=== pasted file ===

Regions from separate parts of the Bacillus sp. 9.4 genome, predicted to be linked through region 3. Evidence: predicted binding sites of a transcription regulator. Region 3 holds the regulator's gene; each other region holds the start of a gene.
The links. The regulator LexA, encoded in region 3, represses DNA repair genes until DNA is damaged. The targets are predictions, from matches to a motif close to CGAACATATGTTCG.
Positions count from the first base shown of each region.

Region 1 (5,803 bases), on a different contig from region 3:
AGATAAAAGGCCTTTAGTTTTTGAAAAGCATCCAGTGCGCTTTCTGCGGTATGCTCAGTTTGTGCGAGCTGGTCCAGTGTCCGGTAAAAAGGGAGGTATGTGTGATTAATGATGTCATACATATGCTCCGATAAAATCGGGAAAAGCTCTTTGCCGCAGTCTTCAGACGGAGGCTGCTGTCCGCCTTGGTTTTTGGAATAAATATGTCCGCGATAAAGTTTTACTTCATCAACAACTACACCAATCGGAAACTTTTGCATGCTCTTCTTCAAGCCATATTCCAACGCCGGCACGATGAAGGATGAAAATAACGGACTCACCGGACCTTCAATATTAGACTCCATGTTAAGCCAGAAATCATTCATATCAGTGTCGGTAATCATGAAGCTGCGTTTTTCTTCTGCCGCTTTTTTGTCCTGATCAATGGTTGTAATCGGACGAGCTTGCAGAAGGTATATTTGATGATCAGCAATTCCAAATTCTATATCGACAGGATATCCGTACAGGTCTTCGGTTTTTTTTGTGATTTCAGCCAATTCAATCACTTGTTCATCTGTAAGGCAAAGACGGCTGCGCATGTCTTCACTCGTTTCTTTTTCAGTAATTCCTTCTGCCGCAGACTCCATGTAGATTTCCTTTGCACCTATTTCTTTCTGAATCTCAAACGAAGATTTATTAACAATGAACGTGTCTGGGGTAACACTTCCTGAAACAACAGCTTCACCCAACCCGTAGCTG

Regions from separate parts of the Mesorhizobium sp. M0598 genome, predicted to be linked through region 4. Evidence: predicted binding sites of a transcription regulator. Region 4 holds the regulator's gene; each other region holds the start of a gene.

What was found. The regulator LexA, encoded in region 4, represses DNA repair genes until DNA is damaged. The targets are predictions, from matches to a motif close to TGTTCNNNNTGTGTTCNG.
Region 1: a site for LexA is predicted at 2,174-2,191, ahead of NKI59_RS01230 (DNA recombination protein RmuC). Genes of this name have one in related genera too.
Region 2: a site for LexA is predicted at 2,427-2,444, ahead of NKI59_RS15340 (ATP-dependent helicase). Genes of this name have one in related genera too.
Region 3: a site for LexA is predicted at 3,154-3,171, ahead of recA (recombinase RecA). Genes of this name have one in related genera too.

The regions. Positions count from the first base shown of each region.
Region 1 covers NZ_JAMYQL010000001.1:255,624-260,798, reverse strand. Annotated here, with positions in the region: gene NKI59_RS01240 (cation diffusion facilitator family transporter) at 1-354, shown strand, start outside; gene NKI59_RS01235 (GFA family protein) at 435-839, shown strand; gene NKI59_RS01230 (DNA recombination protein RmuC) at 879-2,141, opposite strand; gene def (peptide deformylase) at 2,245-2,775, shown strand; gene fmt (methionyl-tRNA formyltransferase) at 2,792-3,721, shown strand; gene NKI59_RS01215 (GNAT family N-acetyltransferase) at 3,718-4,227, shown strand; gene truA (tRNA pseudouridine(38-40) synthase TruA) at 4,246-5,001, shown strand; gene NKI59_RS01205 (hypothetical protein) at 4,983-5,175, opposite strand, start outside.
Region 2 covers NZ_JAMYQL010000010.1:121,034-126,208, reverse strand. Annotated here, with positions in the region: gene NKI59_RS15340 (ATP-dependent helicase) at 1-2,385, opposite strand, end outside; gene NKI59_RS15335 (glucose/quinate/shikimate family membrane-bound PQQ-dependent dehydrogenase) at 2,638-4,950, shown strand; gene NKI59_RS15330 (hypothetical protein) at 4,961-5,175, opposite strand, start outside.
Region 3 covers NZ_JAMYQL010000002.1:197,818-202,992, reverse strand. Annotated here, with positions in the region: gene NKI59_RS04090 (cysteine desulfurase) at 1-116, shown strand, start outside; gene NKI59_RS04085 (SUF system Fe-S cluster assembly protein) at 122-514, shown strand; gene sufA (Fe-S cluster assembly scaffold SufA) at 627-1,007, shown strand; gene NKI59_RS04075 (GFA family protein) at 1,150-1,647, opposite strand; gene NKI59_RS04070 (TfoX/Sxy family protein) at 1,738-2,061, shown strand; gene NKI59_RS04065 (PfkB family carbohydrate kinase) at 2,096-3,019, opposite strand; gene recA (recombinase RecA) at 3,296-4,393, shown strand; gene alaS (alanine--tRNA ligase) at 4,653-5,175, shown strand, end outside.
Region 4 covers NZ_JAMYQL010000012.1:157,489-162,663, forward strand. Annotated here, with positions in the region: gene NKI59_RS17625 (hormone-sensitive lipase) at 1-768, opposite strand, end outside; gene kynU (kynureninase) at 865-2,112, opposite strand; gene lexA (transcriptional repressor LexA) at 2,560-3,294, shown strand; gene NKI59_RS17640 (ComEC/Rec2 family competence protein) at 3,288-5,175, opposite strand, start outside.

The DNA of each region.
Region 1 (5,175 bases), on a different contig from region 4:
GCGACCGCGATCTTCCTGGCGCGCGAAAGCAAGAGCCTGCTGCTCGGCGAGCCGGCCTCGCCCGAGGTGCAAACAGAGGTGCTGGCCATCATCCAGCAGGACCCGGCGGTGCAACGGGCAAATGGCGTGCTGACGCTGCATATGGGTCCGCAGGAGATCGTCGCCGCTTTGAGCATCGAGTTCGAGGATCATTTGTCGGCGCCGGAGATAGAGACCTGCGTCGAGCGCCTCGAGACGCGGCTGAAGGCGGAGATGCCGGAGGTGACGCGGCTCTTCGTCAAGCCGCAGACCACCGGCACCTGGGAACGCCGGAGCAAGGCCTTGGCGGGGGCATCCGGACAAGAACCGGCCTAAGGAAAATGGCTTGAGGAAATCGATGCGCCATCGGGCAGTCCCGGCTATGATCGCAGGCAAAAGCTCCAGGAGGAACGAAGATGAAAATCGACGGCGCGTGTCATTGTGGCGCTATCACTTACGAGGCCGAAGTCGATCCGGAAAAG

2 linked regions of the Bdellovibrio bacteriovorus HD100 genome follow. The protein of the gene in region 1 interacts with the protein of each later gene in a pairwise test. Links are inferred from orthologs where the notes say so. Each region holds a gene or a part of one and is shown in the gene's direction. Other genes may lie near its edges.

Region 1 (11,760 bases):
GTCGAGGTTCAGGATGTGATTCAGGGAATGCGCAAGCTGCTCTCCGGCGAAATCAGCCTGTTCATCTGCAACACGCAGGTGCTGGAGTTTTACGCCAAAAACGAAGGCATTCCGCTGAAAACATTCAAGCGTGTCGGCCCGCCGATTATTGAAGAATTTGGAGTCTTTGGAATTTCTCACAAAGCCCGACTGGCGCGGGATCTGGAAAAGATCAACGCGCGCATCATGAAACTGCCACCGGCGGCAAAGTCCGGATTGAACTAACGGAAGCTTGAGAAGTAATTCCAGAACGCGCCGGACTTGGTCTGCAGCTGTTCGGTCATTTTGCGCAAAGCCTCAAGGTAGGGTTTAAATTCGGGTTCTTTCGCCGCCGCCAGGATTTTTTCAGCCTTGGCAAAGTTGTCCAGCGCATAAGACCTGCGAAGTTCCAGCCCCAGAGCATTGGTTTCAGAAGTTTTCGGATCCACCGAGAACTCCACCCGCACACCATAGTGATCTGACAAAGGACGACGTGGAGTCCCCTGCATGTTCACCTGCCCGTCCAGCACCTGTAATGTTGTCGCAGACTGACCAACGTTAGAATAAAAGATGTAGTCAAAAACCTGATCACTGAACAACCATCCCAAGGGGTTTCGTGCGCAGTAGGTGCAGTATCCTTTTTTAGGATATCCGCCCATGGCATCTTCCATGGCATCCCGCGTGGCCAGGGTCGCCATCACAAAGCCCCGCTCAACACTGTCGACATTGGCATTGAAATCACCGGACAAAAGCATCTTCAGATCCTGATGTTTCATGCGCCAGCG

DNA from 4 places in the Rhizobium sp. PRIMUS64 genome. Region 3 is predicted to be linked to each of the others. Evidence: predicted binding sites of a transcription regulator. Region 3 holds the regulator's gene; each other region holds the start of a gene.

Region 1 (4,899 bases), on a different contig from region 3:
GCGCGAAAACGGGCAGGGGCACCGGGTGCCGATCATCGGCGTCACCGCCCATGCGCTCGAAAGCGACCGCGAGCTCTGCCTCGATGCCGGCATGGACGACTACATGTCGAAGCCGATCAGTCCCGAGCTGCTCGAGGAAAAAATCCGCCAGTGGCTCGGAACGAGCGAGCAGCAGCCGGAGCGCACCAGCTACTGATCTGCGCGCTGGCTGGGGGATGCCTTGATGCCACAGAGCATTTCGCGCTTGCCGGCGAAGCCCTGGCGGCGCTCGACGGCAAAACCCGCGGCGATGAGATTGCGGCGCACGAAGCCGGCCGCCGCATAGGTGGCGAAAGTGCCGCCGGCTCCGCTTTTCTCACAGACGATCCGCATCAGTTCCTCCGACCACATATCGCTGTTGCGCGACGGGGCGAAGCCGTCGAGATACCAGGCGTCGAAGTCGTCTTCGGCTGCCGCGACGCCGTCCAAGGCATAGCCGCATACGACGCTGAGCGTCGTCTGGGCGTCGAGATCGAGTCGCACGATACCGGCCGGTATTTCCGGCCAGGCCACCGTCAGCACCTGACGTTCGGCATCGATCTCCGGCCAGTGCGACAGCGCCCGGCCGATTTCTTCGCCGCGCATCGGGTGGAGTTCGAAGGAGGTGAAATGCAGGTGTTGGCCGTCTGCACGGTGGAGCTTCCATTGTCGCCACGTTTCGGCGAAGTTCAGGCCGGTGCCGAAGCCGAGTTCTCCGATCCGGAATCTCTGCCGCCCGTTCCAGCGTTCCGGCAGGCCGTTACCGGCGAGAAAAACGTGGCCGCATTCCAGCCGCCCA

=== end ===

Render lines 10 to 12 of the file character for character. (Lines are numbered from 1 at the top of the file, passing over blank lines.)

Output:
Region 3: a site for LexA is predicted at 3,154-3,171, ahead of recA (recombinase RecA). Genes of this name have one in related genera too.

The regions. Positions count from the first base shown of each region.
Region 1 covers NZ_JAMYQL010000001.1:255,624-260,798, reverse strand. Annotated here, with positions in the region: gene NKI59_RS01240 (cation diffusion facilitator family transporter) at 1-354, shown strand, start outside; gene NKI59_RS01235 (GFA family protein) at 435-839, shown strand; gene NKI59_RS01230 (DNA recombination protein RmuC) at 879-2,141, opposite strand; gene def (peptide deformylase) at 2,245-2,775, shown strand; gene fmt (methionyl-tRNA formyltransferase) at 2,792-3,721, shown strand; gene NKI59_RS01215 (GNAT family N-acetyltransferase) at 3,718-4,227, shown strand; gene truA (tRNA pseudouridine(38-40) synthase TruA) at 4,246-5,001, shown strand; gene NKI59_RS01205 (hypothetical protein) at 4,983-5,175, opposite strand, start outside.